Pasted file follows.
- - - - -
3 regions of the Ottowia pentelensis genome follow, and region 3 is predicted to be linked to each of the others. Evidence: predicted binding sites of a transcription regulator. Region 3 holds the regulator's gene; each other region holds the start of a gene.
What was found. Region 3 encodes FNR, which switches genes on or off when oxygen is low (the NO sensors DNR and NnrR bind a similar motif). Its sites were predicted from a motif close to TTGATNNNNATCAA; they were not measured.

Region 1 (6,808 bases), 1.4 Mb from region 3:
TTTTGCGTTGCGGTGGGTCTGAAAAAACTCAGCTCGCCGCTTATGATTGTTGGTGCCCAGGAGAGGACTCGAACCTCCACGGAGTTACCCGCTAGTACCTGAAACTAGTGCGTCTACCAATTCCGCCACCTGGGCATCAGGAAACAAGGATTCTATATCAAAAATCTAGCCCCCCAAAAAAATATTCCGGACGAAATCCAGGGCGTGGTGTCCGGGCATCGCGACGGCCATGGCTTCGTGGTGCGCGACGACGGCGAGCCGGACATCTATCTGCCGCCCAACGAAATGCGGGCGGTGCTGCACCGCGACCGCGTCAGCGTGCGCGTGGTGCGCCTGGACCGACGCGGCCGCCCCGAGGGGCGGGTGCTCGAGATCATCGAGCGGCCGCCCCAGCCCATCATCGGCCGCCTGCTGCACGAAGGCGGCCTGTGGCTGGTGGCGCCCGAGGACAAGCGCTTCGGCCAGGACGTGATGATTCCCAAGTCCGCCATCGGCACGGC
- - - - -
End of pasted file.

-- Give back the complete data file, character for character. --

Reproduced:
3 regions of the Ottowia pentelensis genome follow, and region 3 is predicted to be linked to each of the others. Evidence: predicted binding sites of a transcription regulator. Region 3 holds the regulator's gene; each other region holds the start of a gene.
What was found. Region 3 encodes FNR, which switches genes on or off when oxygen is low (the NO sensors DNR and NnrR bind a similar motif). Its sites were predicted from a motif close to TTGATNNNNATCAA; they were not measured.

Region 1 (6,808 bases), 1.4 Mb from region 3:
TTTTGCGTTGCGGTGGGTCTGAAAAAACTCAGCTCGCCGCTTATGATTGTTGGTGCCCAGGAGAGGACTCGAACCTCCACGGAGTTACCCGCTAGTACCTGAAACTAGTGCGTCTACCAATTCCGCCACCTGGGCATCAGGAAACAAGGATTCTATATCAAAAATCTAGCCCCCCAAAAAAATATTCCGGACGAAATCCAGGGCGTGGTGTCCGGGCATCGCGACGGCCATGGCTTCGTGGTGCGCGACGACGGCGAGCCGGACATCTATCTGCCGCCCAACGAAATGCGGGCGGTGCTGCACCGCGACCGCGTCAGCGTGCGCGTGGTGCGCCTGGACCGACGCGGCCGCCCCGAGGGGCGGGTGCTCGAGATCATCGAGCGGCCGCCCCAGCCCATCATCGGCCGCCTGCTGCACGAAGGCGGCCTGTGGCTGGTGGCGCCCGAGGACAAGCGCTTCGGCCAGGACGTGATGATTCCCAAGTCCGCCATCGGCACGGC